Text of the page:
06/04/2008 - On the morning after Barack Obama's historic nomination victory, attention has quickly turned to the question of possible running mates -- specifically whether Obama and Hillary Clinton will join forces in a so-called "Dream Ticket."
In a survey conducted in late May (May 21-25), a majority of Democratic and Democratic-leaning voters (53%) said they would like to see Obama choose Clinton as his running mate. However, Obama supporters viewed a possible Obama-Clinton pairing as anything but a dream. Fully 54% said they did not want to see Obama choose Clinton as his running mate while 37% said they did. Clinton supporters, not surprisingly, were much more open to the idea -- 76% said they would like to see Obama to choose Clinton as his running mate.
An analysis of the data finds that, despite the sharp differences between Obama and Clinton supporters on this issue, key Democratic voter groups -- including some that have consistently supported Obama for the nomination -- have a positive view of a possible Obama-Clinton ticket.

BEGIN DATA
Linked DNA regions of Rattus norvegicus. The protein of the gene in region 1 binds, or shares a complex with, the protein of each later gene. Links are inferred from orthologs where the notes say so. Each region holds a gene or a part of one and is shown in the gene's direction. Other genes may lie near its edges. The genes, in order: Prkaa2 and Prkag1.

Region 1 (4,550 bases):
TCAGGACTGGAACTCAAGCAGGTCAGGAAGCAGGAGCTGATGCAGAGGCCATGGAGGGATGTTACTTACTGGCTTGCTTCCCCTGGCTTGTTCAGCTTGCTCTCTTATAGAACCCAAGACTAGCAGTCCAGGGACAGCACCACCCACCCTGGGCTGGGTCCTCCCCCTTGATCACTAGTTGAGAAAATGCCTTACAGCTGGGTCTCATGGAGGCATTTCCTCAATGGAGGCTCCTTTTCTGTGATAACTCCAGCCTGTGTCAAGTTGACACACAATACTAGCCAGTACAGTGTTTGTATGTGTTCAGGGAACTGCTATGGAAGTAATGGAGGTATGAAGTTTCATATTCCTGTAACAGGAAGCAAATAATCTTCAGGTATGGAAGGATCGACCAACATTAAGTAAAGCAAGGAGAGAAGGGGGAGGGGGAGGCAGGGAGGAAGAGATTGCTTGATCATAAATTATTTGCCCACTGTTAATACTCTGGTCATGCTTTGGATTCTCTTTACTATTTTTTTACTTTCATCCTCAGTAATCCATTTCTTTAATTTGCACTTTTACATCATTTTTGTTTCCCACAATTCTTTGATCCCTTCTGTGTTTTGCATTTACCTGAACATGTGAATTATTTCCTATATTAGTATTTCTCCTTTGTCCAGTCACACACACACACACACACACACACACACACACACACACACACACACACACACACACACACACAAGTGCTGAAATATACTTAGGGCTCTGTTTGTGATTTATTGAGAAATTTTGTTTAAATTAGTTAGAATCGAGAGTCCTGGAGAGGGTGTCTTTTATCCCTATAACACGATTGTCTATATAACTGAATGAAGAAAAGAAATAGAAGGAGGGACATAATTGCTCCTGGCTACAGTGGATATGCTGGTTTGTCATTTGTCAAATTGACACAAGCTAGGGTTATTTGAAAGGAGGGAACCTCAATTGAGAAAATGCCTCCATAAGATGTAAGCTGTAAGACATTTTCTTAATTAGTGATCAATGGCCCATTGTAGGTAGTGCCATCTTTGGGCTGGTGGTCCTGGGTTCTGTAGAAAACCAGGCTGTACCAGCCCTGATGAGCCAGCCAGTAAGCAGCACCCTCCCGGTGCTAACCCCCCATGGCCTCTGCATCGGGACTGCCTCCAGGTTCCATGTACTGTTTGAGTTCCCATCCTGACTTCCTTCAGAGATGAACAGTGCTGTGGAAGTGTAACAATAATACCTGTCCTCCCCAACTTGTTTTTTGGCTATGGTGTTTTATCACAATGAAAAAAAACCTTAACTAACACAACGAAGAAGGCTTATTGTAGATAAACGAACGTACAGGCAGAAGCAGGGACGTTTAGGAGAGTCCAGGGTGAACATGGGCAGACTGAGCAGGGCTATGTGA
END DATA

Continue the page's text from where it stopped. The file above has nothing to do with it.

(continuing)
For instance, black voters supported Obama over Clinton for the nomination by 80% to 15% in Pew Research's May survey. Most black Democrats (59%) say they would like to see Obama choose Clinton as his running mate. About the same proportion of liberal Democratic voters (58%) -- who also supported Obama for the nomination by wide margins (61% to 36% in May) -- express a positive opinion of a possible Obama-Clinton pairing.
However, college-educated Democrats, who favored Obama by 25 points over Clinton in the May survey (60% to 35%), are evenly split over whether Obama should select Clinton as his running mate: 46% say he should not, while 42% believe he should.
The prospect of Clinton taking the number two slot on the ticket attracts broad support from groups that have long favored her candidacy -- less educated Democrats and women. Nearly two-thirds of Democratic voters (64%) with no more than a high school education say that Obama should choose Clinton, as do 59% of women.
Find more from Pew Research's latest national political survey at people-press.org.